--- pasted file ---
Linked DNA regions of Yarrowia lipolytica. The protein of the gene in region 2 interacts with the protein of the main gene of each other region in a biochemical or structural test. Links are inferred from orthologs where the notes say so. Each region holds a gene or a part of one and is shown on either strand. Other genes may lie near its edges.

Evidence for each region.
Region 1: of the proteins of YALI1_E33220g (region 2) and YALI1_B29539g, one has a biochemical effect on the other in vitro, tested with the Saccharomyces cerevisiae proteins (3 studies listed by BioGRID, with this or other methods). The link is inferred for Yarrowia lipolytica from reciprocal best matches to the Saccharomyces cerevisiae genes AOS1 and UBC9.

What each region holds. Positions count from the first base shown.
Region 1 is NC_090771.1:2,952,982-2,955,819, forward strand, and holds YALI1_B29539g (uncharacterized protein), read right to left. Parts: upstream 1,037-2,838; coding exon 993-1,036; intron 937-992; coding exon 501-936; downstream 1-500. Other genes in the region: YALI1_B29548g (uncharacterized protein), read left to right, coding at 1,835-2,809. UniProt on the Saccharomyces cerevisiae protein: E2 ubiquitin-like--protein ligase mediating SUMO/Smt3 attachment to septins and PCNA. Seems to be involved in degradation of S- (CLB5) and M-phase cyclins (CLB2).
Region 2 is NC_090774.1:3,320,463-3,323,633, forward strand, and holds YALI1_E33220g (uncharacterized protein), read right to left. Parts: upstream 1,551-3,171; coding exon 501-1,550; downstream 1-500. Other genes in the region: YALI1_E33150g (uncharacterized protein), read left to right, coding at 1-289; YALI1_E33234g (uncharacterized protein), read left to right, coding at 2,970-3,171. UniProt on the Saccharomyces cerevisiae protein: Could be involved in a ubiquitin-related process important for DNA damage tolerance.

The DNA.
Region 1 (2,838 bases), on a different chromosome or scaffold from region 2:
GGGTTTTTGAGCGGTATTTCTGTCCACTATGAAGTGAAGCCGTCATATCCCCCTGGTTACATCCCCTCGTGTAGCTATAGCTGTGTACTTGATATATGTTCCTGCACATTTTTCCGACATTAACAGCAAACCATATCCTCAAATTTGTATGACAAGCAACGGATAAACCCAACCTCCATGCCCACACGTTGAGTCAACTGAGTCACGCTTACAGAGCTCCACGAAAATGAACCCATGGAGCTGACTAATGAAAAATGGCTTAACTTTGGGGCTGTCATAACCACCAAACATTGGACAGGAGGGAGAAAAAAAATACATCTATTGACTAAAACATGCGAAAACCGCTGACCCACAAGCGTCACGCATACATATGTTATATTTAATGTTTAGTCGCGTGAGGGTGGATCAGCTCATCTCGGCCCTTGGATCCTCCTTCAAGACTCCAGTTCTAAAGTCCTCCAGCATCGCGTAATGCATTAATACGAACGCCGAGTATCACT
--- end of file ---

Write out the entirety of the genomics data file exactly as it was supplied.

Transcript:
Linked DNA regions of Yarrowia lipolytica. The protein of the gene in region 2 interacts with the protein of the main gene of each other region in a biochemical or structural test. Links are inferred from orthologs where the notes say so. Each region holds a gene or a part of one and is shown on either strand. Other genes may lie near its edges.

Evidence for each region.
Region 1: of the proteins of YALI1_E33220g (region 2) and YALI1_B29539g, one has a biochemical effect on the other in vitro, tested with the Saccharomyces cerevisiae proteins (3 studies listed by BioGRID, with this or other methods). The link is inferred for Yarrowia lipolytica from reciprocal best matches to the Saccharomyces cerevisiae genes AOS1 and UBC9.

What each region holds. Positions count from the first base shown.
Region 1 is NC_090771.1:2,952,982-2,955,819, forward strand, and holds YALI1_B29539g (uncharacterized protein), read right to left. Parts: upstream 1,037-2,838; coding exon 993-1,036; intron 937-992; coding exon 501-936; downstream 1-500. Other genes in the region: YALI1_B29548g (uncharacterized protein), read left to right, coding at 1,835-2,809. UniProt on the Saccharomyces cerevisiae protein: E2 ubiquitin-like--protein ligase mediating SUMO/Smt3 attachment to septins and PCNA. Seems to be involved in degradation of S- (CLB5) and M-phase cyclins (CLB2).
Region 2 is NC_090774.1:3,320,463-3,323,633, forward strand, and holds YALI1_E33220g (uncharacterized protein), read right to left. Parts: upstream 1,551-3,171; coding exon 501-1,550; downstream 1-500. Other genes in the region: YALI1_E33150g (uncharacterized protein), read left to right, coding at 1-289; YALI1_E33234g (uncharacterized protein), read left to right, coding at 2,970-3,171. UniProt on the Saccharomyces cerevisiae protein: Could be involved in a ubiquitin-related process important for DNA damage tolerance.

The DNA.
Region 1 (2,838 bases), on a different chromosome or scaffold from region 2:
GGGTTTTTGAGCGGTATTTCTGTCCACTATGAAGTGAAGCCGTCATATCCCCCTGGTTACATCCCCTCGTGTAGCTATAGCTGTGTACTTGATATATGTTCCTGCACATTTTTCCGACATTAACAGCAAACCATATCCTCAAATTTGTATGACAAGCAACGGATAAACCCAACCTCCATGCCCACACGTTGAGTCAACTGAGTCACGCTTACAGAGCTCCACGAAAATGAACCCATGGAGCTGACTAATGAAAAATGGCTTAACTTTGGGGCTGTCATAACCACCAAACATTGGACAGGAGGGAGAAAAAAAATACATCTATTGACTAAAACATGCGAAAACCGCTGACCCACAAGCGTCACGCATACATATGTTATATTTAATGTTTAGTCGCGTGAGGGTGGATCAGCTCATCTCGGCCCTTGGATCCTCCTTCAAGACTCCAGTTCTAAAGTCCTCCAGCATCGCGTAATGCATTAATACGAACGCCGAGTATCACT